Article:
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If you are a part of that group of people who keeps asking how I run MD9, juggle side projects (like 9× and and volunteer in my local startup & alumni communities here it is:

What do I do to get the most out my time?

  1. Lock into SPEM
  2. Touch it twice
  3. Communicate efficiently
  4. Meet efficiently
  5. Make lists
  6. Kill procrastination motivators
  7. Choose 3 big tasks and 3 small ones daily
  8. Set a 20 minute timer
  9. Monthly idea backlog
  10. Delete Folder
  11. Outsource, automate, outsource
  12. I play to my skills
  13. I unplug fully for one 25 hour block each week

Let’s break each one of these down :

Lock into SPEM

Do you ever just feel totally demotivated? You have amazing goals and an epic dream life planned out, but somehow you keep getting lost in a stack of “urgent” emails and an ever growing to do list. You wake up to 10, 20 or 200 WhatsApp messages, emails and other notifications all competing for your attention before you even get a chance to brush your teeth.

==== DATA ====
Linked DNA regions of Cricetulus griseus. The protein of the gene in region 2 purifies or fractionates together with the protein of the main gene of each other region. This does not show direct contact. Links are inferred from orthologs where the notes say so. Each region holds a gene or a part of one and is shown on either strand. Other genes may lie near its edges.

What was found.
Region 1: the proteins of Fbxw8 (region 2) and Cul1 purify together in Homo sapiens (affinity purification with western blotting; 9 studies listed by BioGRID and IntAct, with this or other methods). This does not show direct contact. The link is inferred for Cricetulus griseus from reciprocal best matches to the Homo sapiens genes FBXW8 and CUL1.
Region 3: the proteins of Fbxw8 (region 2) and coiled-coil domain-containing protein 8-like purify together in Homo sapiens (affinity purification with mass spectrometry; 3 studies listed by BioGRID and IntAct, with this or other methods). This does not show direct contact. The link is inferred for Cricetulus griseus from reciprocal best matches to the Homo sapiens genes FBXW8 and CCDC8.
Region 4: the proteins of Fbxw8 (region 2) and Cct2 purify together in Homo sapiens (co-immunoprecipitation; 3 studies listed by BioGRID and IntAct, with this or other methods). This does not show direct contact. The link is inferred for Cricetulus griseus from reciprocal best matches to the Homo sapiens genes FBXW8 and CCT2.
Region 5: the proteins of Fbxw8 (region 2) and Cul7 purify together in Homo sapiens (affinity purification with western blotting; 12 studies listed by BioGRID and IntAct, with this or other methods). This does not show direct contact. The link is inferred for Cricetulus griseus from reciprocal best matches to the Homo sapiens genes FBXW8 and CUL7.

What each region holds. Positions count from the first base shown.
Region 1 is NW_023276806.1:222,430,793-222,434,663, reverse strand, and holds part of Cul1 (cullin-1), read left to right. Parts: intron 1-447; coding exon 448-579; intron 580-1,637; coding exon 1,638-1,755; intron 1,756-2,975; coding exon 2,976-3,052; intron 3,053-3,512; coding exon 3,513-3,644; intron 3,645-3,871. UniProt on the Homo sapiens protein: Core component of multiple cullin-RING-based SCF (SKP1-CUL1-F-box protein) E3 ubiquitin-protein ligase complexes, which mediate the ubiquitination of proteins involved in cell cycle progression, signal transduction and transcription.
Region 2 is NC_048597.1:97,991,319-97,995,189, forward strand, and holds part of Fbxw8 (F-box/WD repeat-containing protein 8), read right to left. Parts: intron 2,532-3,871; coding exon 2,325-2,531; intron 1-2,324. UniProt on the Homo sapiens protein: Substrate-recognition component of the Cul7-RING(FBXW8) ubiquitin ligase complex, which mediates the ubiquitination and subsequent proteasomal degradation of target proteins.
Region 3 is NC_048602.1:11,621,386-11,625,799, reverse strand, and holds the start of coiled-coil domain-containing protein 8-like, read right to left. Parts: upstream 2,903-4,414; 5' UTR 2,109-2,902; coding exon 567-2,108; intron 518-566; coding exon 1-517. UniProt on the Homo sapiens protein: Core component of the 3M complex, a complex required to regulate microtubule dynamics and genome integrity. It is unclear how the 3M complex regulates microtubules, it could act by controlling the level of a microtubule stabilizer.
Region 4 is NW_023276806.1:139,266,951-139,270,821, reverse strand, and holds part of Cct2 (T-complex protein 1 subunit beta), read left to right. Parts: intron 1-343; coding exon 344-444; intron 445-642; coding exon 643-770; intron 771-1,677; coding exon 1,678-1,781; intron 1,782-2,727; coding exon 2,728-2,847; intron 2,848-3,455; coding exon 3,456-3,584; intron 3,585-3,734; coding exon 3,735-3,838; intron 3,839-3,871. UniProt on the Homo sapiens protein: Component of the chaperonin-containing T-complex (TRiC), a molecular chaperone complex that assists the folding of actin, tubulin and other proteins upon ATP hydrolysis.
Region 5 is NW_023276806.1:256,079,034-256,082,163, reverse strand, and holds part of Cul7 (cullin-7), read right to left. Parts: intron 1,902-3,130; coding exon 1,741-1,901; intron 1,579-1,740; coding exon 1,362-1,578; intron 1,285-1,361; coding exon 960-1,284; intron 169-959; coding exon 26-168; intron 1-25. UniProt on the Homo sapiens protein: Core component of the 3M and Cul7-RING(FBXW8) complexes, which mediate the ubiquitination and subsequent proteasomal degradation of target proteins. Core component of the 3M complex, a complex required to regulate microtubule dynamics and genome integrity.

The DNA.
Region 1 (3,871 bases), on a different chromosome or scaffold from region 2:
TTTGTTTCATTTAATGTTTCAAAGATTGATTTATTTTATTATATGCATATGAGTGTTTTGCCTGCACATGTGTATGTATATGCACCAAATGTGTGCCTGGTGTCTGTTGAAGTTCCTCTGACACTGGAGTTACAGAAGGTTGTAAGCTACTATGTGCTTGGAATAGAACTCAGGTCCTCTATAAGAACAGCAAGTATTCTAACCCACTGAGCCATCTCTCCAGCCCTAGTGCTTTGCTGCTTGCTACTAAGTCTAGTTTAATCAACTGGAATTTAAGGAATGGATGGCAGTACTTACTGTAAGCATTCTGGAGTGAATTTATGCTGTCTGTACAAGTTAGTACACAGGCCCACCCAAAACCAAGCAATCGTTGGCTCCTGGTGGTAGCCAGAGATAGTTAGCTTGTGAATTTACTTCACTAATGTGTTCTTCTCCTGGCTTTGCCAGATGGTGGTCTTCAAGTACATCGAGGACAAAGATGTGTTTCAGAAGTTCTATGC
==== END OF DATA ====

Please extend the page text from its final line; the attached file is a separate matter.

This vicious cycle can transform your brain from “strategic planning & execution mode” (SPEM) to “reaction mode” (RM). When that happens your day risks becoming everything but yours.

RM kills 1000s of brilliant startups each year, by targeting the startup’s #1 resource. It’s founder’s mind. When your mental clarity is polluted by RM, your chances of success plummet. I used to get trapped in RM WAY TOO OFTEN.

With the help of several amazing mentors, trained professionals and 100s of written publications, I’ve finally learned how to protect my brain from RM. This website is dedicated to help protect you, brilliant founders, from RM because when you stay in SPEM, the world we live in gets access to more of your brilliant creations. I think that’s a world we all look forward to living in.

Touch it twice

You’ve probably heard 101 people tell you to “touch it once”, I don’t do that. I read through everything that needs to be done, use a Trello card & checklist to outline the complete process needed for something to be considered “done” then prioritize it accordingly.

When I create or receive new tasks I evaluate the task, create a checklist of what needs to be done to consider the task or project complete (using Trello checklists or index cards), then drop it into the pipeline in Trello.